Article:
I have been wracking my brain for the last week because I wanted to say something about the reasons we scrap. Not only the "I like to hang out with my girlfriends" and the "I love the pretty paper" reasons, but also the deep, heartfelt, life changing reasons - the ones that make us laugh out loud and the ones that bring us to tears. I had so many thoughts rambling around in my head that I couldn't get a handle on it - until I logged on to our IRW Instructor forum and found this story from an instructor in Charlotte, NC - LesliAn Orio. LesliAn has such a gift of storytelling, and her experience encompassed EXACTLY what I was trying to say but just couldn't find the words. So - thanks my friend for letting me share your story, and for reminding us all why we scrap. --Beth
On Friday morning the father of my dear friend and neighbor fell down his stairs at home. Thankfully his wife was home and they were able to get an ambulance for him within minutes. He was rushed to the hospital and they found a broken hip, broken ribs, collapsed lung and a variety of other issues. He was already recovering from a series of strokes that had left him a bit unsteady on his feet and likely what contributed to his fall.
Sunday morning, the husband of my neighbor came over and shared with us the sad news that his FIL had passed away a few hours before. He said that his wife had a request for me and would I please call her cell when I had some time to talk.
I am a fountain of emotional tears. I cry at Cottonelle commercials when the puppy falls whilst running in the yard, so I had to prepare myself to be strong for my friend and not let my tears and sadness be what she heard in my voice. Putting on a very brave voice, I called and asked what I could do for her. She asked if I would please take one of the recent photos of her dad (Carter and I had been guests at his early 80th birthday party in August) and have it blown up to be beside the urn of her father. I asked her what else I could do, as that would take me only a few minutes and her father had been such a gift of a joyous man in our lives and we wanted to do more. She hesitated and then asked if I could do 'something else' with photos, too. I told her sure and asked when the funeral was. Tuesday, 1 p.m.
So Sunday I spent several hours going through the photos I'd taken and that her 14 year old daughter had taken, and made a slew of 12x18, 11x14, 8x10 and 5x7 photos. I picked them up last night and came home and faced a blank canvas in the form of a black science fair tri-fold board Carter had picked up for me on the way home.
I went in my studio to create something to capture his life, but was blocked. Couldn't do it. Everything just looked 'wrong' and I knew she was counting on me to deliver a finished board in the morning. I laid down on our sofa with Jackson and Nick and some mindless movie they were watching and fell asleep. I woke three hours later, TV on and children off in their own beds and went back to my studio and started going through a stack of paper I have not looked at in at least a year.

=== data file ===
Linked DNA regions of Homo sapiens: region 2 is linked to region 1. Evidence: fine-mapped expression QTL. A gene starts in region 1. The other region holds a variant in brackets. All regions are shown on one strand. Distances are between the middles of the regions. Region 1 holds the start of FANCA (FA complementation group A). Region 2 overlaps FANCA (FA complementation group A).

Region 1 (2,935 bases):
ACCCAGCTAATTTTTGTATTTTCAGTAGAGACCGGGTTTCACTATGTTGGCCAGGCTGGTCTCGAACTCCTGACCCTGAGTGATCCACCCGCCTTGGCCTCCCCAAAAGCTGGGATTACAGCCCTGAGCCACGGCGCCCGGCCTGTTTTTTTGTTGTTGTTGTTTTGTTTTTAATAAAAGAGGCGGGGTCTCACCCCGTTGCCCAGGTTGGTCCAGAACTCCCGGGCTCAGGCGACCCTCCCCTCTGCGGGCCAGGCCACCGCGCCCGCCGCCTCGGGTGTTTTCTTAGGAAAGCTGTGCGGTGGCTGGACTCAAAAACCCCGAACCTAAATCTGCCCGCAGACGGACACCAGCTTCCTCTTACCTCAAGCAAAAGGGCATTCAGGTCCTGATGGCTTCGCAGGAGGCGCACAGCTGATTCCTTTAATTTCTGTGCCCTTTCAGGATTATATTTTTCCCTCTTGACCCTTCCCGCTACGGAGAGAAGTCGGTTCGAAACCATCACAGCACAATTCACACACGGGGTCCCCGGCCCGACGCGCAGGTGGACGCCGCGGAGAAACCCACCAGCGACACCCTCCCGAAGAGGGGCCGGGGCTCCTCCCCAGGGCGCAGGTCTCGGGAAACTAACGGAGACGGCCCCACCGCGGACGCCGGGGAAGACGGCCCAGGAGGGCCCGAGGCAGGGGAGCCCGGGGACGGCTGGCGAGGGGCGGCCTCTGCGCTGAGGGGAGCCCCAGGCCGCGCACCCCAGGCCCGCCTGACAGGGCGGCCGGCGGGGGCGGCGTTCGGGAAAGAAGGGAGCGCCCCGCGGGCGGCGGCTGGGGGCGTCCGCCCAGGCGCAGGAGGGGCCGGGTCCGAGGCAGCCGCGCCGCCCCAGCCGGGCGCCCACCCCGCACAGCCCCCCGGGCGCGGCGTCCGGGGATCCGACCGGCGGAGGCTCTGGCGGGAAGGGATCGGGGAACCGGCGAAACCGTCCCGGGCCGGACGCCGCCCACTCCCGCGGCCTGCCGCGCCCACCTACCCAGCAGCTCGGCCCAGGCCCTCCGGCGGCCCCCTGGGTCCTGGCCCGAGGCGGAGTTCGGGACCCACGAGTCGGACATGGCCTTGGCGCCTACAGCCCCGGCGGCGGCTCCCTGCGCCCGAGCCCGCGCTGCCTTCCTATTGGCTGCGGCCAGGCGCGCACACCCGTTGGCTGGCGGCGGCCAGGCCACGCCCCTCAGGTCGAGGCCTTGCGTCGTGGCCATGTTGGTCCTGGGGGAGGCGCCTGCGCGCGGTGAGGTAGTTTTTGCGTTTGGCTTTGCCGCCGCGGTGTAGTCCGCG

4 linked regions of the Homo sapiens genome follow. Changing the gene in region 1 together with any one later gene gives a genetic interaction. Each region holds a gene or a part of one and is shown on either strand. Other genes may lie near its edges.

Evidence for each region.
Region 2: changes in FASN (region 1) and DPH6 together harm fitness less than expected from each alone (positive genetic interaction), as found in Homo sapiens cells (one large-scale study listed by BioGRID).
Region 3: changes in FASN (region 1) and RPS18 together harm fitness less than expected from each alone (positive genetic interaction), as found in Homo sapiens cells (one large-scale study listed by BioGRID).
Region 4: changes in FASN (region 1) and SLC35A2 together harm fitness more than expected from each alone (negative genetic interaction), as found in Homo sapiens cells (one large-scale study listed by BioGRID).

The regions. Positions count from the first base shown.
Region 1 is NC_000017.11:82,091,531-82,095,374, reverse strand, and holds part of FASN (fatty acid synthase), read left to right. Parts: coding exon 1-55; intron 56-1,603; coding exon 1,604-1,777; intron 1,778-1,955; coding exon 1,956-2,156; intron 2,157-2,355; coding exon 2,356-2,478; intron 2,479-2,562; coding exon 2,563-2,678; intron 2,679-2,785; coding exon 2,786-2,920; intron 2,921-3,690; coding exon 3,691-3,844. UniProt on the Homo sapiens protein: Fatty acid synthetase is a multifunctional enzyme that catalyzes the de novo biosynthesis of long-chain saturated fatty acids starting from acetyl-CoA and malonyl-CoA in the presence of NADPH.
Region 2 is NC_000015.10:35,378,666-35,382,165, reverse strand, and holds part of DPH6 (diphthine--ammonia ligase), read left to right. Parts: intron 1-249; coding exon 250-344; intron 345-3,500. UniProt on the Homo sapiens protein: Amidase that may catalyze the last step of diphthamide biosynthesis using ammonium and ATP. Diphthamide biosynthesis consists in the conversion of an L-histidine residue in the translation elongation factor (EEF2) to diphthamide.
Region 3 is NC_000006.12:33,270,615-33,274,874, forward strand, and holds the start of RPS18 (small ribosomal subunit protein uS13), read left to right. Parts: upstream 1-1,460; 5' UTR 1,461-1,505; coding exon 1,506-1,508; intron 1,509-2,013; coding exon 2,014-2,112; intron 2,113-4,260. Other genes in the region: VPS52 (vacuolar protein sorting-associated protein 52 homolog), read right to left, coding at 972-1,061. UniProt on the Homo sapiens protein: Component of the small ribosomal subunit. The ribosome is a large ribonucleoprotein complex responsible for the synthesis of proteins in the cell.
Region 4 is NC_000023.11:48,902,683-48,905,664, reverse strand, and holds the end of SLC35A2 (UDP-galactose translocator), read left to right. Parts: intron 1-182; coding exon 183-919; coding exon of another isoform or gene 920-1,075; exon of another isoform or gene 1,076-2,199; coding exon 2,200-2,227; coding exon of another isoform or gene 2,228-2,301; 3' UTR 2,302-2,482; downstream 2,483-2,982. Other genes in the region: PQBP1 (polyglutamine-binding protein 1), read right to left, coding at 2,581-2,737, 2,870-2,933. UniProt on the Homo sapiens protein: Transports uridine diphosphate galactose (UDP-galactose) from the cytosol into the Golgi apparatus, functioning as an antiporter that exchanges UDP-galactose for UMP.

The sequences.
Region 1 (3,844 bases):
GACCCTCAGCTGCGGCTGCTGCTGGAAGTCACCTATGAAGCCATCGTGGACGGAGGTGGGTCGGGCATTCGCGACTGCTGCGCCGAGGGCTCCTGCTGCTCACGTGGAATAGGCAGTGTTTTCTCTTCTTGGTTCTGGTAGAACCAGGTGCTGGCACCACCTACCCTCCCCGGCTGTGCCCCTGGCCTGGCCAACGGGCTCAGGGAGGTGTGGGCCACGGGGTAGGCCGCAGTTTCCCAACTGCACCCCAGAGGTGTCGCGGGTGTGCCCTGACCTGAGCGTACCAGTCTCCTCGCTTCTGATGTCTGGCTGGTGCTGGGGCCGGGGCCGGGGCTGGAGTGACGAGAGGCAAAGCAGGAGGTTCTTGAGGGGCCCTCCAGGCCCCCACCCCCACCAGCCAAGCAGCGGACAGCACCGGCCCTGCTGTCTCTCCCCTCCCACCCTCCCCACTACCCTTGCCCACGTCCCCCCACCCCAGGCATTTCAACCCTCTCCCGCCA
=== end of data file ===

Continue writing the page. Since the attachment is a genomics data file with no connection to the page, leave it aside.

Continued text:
At the very bottom I found a stack of the Jeneva 'My Walk' papers and it was as though my hands were no longer mine, but rather being used by someone else. I created a beautiful, balanced, coordinated presentation of photos and biblical quotes and plenty of titles with my WB. The colors of the papers went with the colors the family members in the photos were wearing and I had EXACTLY enough of each paper to accomplish what was needed, not a bit extra.
When I took it to my friend this morning, she was shaking as she hugged me and thanked me. She said it well beyond what she imagined could be done on such short notice. Her mother, a most delightful and radiant woman, reacted the same way when she saw it a few hours later.
The funeral mass was sweet and touching and the reception was a celebration of his life, not a teary affair of loss. The placed the photo board at the entrance for all to see and the vast majority had no idea I'd made it, but commented how great it was and how it truly captured his essence.
I was so honored to be asked to create that photo tribute and so glad they were pleased by it. Sometimes scrapping isn't about albums. Sometimes it is being able to take those same tools and create something that is to be viewed only in a condensed set of moments and to bring solace and peace and a smile to the lips of those who are feeling a void in their hearts. Every once in a while I get a whiff of wanting to throw in the towel and stop scrapping as my kids get older and I know their early years have been well documented.
This was a moment that further cemented for me the importance of being able to capture the essence of so many moments and to share it with others. To comfort in photos, not hugs or casseroles or running errands. It did not just help the hearts of his family to heal, but it helped me as well. It reinforced the images of his humorous self, of his giving heart and his winning smile, his 58 years of being crazy in love with his wife and the mischevious twinkle he'd get in his eye talking about his adventures in younger years.